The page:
I rounded the corner into Gallery 2 in time for the music starting, and immediately felt that I had wandered into Studio 54; my camp gay heart screamed in delight as I sang along to The Sun Will Come Out Tomorrow. For a second, no matter how pandemic-heavy my heart had become, I truly believed it. I also realised it had been a few months since I had stood in an actual nightclub.

Jones collaborated with many of the most legendary artists that went on to define art genres and styles of their era, including Andy Warhol, Keith Haring and Robert Mapplethorpe. She appeared in art, music, fashion, design, and cinema spanning decades of creative work. All of this has been meticulously documented in the many eclectic sections of the show.

I was genuinely thrilled to see the work of Antonio Lopez, whose illustrations and classical eighties style drawings of ‘his girls’ have been a favourite of mine for years. Not to mention the stunning floor length, no doubt custom-made, Azzedine Alaïa dress that hung from the ceiling.

Another beautiful touch to the exhibition is the brochure that accompanies the list of art. A collectible, and free to anyone who attends the show, it provides attendees with a keepsake of an immersive exhibition that explains the areas of Jones’ life from proto disco to pills. But it is the end of the show that has a sober note and one that, in a pandemic, is a touch close to home.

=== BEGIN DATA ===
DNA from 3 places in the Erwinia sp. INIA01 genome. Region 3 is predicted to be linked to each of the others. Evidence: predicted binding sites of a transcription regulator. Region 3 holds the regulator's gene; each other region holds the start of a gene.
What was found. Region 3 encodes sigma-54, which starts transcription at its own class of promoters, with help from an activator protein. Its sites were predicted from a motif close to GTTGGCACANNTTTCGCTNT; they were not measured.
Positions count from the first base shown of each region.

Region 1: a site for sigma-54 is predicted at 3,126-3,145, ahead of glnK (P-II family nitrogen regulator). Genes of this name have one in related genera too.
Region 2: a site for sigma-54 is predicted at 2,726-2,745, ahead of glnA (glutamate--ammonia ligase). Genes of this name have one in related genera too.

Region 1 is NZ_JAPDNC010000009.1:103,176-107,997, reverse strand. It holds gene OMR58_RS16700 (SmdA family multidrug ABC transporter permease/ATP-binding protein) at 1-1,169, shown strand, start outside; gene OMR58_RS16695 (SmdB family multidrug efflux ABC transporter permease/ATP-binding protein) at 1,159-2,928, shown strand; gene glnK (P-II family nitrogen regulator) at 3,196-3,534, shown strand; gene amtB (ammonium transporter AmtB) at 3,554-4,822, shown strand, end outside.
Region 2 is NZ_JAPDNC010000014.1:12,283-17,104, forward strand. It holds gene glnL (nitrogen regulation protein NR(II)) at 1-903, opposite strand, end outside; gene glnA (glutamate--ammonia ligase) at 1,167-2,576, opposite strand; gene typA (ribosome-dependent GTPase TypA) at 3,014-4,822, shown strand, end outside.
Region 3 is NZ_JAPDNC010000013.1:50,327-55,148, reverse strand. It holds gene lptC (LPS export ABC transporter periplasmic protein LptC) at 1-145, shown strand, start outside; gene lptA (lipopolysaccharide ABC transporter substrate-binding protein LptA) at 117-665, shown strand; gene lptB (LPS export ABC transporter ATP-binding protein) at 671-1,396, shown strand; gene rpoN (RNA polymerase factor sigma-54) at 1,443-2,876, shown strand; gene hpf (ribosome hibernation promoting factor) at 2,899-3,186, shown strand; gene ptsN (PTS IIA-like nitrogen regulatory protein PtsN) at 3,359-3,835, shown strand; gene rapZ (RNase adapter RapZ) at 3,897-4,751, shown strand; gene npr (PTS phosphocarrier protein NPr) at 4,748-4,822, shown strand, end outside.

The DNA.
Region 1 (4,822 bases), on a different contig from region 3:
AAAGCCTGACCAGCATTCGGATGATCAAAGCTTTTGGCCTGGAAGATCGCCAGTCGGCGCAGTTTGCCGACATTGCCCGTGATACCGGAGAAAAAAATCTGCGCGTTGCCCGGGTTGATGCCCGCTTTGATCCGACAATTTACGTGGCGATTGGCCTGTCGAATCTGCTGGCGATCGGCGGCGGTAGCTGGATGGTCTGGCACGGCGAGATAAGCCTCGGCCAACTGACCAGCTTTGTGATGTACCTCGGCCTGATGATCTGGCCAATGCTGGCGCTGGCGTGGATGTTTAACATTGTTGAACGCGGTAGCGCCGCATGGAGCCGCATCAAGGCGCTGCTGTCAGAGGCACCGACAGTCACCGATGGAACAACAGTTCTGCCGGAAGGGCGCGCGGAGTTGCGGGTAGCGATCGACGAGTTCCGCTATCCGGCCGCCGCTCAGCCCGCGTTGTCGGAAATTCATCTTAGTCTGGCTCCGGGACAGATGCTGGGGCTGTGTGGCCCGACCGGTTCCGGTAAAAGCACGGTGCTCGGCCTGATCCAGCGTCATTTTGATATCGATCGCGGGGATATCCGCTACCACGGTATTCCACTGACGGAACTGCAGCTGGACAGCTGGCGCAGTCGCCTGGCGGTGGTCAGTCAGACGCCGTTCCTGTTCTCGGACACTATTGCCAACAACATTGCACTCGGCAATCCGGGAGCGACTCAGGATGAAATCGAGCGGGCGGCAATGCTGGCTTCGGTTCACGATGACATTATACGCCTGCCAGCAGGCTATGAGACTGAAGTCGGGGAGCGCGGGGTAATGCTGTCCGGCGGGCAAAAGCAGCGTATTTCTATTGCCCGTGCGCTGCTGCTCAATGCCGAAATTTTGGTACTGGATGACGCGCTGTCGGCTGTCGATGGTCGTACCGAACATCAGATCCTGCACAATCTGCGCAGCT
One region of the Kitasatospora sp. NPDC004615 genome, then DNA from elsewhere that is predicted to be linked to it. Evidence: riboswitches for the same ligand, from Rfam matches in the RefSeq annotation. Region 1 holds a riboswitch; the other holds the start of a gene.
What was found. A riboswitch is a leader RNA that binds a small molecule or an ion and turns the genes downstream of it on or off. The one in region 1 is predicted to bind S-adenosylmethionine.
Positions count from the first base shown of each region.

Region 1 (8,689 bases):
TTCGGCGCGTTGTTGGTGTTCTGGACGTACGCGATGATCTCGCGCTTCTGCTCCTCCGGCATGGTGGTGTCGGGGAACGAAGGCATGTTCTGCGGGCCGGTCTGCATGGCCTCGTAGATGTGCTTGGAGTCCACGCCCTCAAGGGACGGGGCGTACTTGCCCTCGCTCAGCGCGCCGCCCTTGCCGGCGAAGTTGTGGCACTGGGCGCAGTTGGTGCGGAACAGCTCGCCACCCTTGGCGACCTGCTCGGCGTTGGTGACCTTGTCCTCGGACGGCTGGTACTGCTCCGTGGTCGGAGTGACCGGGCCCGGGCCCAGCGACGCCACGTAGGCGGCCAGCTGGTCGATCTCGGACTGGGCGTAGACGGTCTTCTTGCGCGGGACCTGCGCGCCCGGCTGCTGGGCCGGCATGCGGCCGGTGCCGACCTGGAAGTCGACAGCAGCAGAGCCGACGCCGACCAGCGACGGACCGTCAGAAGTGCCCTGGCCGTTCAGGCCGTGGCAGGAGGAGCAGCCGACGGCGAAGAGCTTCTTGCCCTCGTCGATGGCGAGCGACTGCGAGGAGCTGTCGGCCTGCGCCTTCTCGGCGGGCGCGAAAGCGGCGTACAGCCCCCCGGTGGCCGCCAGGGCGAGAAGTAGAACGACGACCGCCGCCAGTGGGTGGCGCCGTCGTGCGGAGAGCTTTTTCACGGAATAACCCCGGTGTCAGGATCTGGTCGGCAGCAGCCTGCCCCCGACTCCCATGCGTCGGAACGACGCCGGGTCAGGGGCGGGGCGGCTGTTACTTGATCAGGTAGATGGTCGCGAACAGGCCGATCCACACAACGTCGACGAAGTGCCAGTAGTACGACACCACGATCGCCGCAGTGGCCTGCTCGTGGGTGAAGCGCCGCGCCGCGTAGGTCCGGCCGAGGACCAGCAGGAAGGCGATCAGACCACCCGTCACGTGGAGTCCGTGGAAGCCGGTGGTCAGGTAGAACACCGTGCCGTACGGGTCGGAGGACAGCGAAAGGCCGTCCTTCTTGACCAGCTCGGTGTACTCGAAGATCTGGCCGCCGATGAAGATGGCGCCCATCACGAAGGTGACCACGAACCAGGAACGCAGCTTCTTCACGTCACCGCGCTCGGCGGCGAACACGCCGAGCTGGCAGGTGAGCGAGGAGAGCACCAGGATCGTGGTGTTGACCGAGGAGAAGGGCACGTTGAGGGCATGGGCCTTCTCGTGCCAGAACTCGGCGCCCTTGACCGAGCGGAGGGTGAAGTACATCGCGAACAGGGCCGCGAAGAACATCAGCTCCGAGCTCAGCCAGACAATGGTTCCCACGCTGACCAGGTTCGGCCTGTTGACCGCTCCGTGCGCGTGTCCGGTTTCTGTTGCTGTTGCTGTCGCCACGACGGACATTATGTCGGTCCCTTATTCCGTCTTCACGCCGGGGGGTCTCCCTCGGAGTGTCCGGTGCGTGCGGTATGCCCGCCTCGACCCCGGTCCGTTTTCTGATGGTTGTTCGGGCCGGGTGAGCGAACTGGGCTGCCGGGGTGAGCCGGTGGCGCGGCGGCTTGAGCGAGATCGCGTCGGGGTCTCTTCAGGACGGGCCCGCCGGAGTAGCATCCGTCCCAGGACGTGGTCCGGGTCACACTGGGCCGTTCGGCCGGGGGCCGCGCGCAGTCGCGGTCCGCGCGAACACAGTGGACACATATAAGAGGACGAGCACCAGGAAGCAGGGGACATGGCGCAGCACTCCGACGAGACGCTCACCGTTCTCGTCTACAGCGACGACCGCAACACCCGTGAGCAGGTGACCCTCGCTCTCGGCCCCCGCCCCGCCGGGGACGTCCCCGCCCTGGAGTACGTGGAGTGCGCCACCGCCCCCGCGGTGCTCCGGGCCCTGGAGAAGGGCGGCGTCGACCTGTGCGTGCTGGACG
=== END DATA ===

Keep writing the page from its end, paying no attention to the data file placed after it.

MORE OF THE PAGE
It’s sad to note that a lot of the art in the gallery is made by a ‘lost’ generation of young artists wiped out by the AIDS crisis of the eighties. While there is no end of Jones, the gallery has made reference to the loss of life within the fashion, art and creative communities that contributed to the legend of Jones. The AIDS-era ushered in a silence and a feeling of absence in the art and fashion world when artists such as Robert Mapplethorpe, Antonio Lopez and Tseng Kwong all passed away from the disease. The final section of the exhibition prominently displays a black and white ACT UP poster for a benefit that Jones appeared in to raise awareness. It cannot have been easy to watch a generation of talent, creativity and indeed, friends, pass away.